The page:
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Biosecurity: Reducing the spread (part 2 of 2)

by 5m Editor
1 January 2006, at 12:00am

S. F. AMASS, Department of Veterinary Clinical Sciences, Purdue University School of Veterinary Medicine, West Lafayette, IN, USA

This article is number 2 of a two part series. Read part 1 here.

The Pig Journal (2005) 56, 78-87.

Summary

Extracted from PJ 56

Many of the same biosecurity principles used to minimize introduction of new pathogens to a herd can be used to minimize the spread of pathogens within a herd. Producers and veterinarians are encouraged to take a scientific and herd-specific approach to biosecurity programme development. Risk assessment is recommended so that protocols can be based on actual risk instead of fear. Then, biosecurity procedures can be strategically implemented, based on effectiveness, compliance and economic benefit. One should expect variability in the effectiveness of procedures due to differences in herds, personnel and facilities. Once implemented, protocols should be regularly monitored for compliance and efficacy. Practices should be modified as scientific advances are made in the field and as new pathogens emerge. Practices that are not effective or not cost-effective should be eliminated.

Introduction

The first article in this series, "Biosecurity: Stopping the bugs from getting in" concentrated on means of preventing outside pathogens from infecting a herd. This article will focus on procedures to minimize pathogen spread among groups of pigs on a given farm site. Many of the same biosecurity principles discussed in the first article will hold true. Biosecurity procedures should be strategically implemented based on risk assessment of individual herds and farm sites. Farm personnel should participate in the development and implementation of procedures to improve buy-in and compliance. One should expect variability in the effectiveness of procedures due to differences in livestock, personnel and premises. Once implemented, protocols should be regularly monitored for compliance and efficacy. Practices should be modified as scientific advances are made in the field. Practices will need to be modified as the enzootic pathogens of the herd change. Finally, practices that are not effective or not cost-effective should be eliminated. This article will follow the same format as the first article.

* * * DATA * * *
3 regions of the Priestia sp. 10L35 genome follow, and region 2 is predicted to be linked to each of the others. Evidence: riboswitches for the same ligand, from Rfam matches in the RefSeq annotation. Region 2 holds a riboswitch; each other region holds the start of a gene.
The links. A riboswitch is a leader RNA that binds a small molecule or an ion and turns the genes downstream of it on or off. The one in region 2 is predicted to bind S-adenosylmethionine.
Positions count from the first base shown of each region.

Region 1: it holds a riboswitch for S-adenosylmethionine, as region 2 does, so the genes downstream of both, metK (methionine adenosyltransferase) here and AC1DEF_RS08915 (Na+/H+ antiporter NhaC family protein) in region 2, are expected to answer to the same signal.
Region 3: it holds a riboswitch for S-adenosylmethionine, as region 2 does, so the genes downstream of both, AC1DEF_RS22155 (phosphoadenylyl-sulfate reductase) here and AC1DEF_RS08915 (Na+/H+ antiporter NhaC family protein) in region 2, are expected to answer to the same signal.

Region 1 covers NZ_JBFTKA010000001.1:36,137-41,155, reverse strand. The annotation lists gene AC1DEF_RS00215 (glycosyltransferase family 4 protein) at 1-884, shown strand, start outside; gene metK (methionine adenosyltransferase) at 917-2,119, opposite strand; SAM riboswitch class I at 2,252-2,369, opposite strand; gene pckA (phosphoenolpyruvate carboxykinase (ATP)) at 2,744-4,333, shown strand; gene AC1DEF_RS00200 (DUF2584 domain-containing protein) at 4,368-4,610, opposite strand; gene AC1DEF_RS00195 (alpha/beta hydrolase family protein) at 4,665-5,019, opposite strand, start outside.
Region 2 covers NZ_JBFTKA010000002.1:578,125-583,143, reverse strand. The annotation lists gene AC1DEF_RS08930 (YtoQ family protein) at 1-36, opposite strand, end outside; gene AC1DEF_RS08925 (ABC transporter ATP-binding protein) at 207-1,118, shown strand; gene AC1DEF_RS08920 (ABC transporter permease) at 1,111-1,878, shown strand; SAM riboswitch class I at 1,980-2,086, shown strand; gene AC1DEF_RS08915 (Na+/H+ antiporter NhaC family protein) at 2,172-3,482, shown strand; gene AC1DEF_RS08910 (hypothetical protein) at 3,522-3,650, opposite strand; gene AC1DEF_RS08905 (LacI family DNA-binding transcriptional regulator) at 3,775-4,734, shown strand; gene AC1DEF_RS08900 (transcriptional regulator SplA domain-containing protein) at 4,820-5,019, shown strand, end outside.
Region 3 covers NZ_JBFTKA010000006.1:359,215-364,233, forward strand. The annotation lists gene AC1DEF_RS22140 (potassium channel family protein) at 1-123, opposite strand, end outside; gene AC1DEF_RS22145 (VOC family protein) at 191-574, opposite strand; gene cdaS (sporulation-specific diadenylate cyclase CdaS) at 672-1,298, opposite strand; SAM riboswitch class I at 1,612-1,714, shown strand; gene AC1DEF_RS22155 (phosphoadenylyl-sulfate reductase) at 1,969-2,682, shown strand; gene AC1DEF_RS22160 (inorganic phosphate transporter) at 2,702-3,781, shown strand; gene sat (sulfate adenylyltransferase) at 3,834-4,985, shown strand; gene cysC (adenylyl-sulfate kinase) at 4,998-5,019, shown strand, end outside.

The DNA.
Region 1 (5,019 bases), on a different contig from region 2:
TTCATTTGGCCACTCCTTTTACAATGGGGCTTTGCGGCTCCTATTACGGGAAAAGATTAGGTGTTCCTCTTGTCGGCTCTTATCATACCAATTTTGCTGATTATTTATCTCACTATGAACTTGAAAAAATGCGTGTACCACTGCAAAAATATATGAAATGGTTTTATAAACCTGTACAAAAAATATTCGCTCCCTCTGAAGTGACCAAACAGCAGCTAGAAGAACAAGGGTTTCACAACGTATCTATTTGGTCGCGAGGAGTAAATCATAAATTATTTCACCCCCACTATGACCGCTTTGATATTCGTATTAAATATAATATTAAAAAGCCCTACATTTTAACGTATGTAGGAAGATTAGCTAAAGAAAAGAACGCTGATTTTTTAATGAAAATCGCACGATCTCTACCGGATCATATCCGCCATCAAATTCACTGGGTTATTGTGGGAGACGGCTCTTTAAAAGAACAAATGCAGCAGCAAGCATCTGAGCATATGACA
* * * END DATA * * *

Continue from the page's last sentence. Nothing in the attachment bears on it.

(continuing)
Taking Inventory

Identify the location of pathogens of interest within the herd

The pathogens that are enzootic to the herd have already been identified. The next step is to identify the pathogens of interest not wished to spread amongst the herd. Then, inventory which pigs are colonized by these pathogens of interests, as well as which pigs are clinically affected by the pathogens of interest.

Identify the source of infection within the herd

Identify the source(s) of infection, within the herd, for each enzootic pathogen of interest. Identification of the source of the pathogens allows one to take steps to either eliminate the source of infection from the herd, or to place barriers between the source of infection and susceptible pigs. Potential internal sources of infection include: other swine in the herd (direct or indirect transmission), contaminated environment (unclean facilities or equipment), pests and pets (rodents, dogs and cats), aerosols, and personnel (zoonotic disease).

Setting Goals

As always, goals must be set before biosecurity interventions can be implemented.

Is the goal to prevent clinical manifestation of a disease in the herd even though the population of pigs is colonized by a given pathogen?

In this case, biosecurity interventions would be used to reduce the level of organisms within the herd to less than the infectious dose. For example, Mycoplasma hyopneumoniae is ubiquitous in most herds. Mycoplasma hyopneumoniae can be isolated from lungs of nursery pigs; yet mycoplasmal pneumonia, with exceptions of course, is generally most clinically relevant in growing/finishing pigs. Colonized pigs are likely the greatest source of infection for susceptible pigs within the herd. Young pigs become colonized with Mycoplasma hyopneumoniae via sow-to-pig transmission. Lateral transmission of Mycoplasma hyopneumoniae occurs among growing pigs. Thus, interventions to prevent the spread of Mycoplasma hyopneumoniae within a herd can focus on minimizing sow-to-pig transmission (early weaning), preventing/minimizing pig-to-pig transmission (all-in/all-out production) and enhancing the immunity of the herd (vaccination). Implementing these procedures is not likely to eradicate Mycoplasma hyopneumoniae from the herd, but could greatly reduce or eliminate clinical manifestations of mycoplasmal pneumonia.

Is the goal to develop a naive subpopulation of swine within the herd by preventing transmission of a given pathogen to that subpopulation?

In this case, biosecurity interventions would be used to eliminate the organism from the subpopulation. For example, many strategies (partial depopulation, vaccination, etc.) have been implemented (some reportedly successful) to produce progeny that are free of porcine reproductive and respiratory syndrome virus from sows colonized by the virus.

Caution must be taken when developing a subpopulation within a herd that has never been exposed to certain pathogens. Disease expression can be more severe in this group if subsequent accidental exposure to the pathogen occurs due to lack of acquired immunity. Vaccination of the naïve group can be used to enhance immunity in some cases. Regardless, strict biosecurity to prevent exposure of the naïve group to outside pathogens is recommended.

Is the goal to contain an outbreak of disease to a given location or subpopulation within the herd?